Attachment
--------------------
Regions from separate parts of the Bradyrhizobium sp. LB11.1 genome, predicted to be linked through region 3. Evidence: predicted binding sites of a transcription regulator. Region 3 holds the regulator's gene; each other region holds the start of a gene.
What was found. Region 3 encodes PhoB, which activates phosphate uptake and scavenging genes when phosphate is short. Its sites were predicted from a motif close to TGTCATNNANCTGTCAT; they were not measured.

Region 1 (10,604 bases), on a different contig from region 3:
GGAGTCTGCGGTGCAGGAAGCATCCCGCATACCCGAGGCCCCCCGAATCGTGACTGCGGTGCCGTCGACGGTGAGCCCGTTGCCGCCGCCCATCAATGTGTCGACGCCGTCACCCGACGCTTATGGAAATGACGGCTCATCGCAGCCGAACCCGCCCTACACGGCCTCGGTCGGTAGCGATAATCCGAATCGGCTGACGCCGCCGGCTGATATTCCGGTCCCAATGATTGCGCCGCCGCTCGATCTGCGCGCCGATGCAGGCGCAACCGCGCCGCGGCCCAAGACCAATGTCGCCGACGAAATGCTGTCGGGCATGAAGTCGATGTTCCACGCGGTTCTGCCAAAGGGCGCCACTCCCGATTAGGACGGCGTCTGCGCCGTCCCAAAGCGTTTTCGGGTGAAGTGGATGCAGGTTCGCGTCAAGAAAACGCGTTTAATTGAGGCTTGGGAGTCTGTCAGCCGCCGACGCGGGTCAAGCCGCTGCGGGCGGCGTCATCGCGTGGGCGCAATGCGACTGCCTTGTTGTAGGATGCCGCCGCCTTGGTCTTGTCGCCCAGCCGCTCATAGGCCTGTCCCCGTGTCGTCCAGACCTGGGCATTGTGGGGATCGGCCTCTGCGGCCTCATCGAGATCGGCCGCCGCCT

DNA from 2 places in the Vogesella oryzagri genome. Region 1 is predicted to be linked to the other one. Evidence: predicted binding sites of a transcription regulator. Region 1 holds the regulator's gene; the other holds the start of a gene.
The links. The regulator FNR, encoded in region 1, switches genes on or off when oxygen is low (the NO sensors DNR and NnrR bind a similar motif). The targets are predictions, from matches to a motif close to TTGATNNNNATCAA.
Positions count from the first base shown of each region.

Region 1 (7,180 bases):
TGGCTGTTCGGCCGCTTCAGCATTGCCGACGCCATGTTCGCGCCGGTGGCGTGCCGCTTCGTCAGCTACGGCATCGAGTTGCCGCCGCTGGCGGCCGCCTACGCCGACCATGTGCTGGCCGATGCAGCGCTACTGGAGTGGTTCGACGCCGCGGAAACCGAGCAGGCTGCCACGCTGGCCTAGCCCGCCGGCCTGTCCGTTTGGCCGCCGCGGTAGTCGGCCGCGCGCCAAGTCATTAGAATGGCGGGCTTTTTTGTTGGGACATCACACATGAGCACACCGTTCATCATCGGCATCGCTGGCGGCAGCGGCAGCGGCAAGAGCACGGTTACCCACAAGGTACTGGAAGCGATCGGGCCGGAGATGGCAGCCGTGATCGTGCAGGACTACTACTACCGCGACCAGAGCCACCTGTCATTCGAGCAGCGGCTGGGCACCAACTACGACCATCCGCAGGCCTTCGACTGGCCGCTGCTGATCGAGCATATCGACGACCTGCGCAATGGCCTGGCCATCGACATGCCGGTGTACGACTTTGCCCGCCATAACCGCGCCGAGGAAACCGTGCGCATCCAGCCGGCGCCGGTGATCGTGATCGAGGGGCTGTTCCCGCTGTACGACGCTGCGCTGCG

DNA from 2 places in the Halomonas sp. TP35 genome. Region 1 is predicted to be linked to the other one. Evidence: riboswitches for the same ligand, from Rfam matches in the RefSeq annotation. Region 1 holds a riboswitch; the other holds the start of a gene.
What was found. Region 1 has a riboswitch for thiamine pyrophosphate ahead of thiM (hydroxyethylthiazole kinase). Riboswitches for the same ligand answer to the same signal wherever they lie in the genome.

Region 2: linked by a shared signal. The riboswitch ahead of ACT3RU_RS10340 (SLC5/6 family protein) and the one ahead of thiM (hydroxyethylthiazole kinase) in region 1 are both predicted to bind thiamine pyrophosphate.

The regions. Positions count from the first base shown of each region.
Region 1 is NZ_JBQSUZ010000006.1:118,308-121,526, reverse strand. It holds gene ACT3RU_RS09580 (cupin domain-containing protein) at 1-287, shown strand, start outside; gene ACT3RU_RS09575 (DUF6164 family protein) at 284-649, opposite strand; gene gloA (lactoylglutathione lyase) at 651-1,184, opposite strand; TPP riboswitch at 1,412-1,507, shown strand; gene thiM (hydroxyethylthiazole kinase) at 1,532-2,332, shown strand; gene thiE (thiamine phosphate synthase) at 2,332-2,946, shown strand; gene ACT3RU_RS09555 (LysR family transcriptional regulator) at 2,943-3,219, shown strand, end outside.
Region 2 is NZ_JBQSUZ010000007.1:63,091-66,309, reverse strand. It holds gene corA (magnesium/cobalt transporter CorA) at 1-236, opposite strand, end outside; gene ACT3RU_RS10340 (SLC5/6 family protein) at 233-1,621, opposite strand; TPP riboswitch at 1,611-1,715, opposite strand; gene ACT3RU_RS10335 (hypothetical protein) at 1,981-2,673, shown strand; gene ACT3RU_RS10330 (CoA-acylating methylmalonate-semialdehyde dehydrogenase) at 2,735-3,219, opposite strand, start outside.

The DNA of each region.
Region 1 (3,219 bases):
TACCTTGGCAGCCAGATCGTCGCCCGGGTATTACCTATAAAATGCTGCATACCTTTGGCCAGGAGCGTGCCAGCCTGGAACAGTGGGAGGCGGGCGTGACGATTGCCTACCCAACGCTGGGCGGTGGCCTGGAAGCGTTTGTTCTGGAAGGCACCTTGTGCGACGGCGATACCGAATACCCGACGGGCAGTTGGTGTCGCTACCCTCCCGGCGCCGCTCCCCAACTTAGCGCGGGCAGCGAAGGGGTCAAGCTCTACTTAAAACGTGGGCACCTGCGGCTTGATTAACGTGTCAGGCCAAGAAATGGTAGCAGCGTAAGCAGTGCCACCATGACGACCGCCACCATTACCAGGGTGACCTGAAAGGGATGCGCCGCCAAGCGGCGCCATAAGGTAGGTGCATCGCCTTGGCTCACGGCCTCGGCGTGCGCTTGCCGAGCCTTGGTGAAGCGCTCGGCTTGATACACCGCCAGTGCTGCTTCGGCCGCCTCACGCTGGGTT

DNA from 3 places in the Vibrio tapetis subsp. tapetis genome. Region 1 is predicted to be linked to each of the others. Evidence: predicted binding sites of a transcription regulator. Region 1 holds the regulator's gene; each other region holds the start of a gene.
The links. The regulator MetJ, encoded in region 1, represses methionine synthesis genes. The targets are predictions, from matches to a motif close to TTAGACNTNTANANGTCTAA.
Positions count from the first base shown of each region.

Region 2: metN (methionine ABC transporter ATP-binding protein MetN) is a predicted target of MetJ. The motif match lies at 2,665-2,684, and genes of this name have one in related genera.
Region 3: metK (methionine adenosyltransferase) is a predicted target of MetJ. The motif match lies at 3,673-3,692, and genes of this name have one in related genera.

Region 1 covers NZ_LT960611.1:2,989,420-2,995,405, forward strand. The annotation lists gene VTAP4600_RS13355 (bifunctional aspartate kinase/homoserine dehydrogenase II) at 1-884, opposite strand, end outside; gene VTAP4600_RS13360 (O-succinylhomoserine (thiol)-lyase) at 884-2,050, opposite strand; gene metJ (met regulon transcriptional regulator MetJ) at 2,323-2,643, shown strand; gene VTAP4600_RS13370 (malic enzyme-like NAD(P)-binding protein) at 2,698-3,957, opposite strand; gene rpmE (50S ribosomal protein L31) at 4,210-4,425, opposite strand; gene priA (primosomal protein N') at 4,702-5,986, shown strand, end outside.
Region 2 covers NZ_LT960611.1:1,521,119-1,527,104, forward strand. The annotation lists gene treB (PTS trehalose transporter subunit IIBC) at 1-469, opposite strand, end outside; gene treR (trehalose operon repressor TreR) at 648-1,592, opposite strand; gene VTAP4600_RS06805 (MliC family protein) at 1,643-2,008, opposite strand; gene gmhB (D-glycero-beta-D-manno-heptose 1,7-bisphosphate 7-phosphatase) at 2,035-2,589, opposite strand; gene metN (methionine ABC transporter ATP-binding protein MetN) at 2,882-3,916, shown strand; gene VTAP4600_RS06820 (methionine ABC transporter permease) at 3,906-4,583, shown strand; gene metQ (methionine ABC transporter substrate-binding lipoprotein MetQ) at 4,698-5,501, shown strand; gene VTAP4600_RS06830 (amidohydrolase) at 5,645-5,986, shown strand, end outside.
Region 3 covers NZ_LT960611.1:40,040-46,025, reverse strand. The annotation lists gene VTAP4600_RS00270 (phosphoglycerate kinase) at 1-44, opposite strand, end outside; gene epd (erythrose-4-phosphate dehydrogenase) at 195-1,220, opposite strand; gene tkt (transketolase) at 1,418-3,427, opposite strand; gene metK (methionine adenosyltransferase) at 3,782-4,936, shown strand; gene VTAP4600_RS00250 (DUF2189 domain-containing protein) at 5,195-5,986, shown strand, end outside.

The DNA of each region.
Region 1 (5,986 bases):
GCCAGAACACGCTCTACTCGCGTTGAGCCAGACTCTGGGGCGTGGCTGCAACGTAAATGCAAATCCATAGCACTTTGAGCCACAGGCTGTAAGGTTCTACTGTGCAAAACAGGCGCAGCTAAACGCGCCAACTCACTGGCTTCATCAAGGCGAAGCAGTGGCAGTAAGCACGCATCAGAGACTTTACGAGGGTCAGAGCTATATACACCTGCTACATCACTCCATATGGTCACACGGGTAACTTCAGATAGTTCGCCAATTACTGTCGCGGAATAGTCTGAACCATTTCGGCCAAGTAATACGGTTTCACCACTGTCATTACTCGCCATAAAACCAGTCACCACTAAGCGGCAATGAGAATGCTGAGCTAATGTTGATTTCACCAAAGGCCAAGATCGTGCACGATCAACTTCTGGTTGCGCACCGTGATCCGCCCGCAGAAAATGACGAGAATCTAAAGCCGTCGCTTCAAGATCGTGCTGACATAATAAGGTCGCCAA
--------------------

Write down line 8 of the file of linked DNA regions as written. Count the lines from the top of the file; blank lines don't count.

Region 1 (7,180 bases):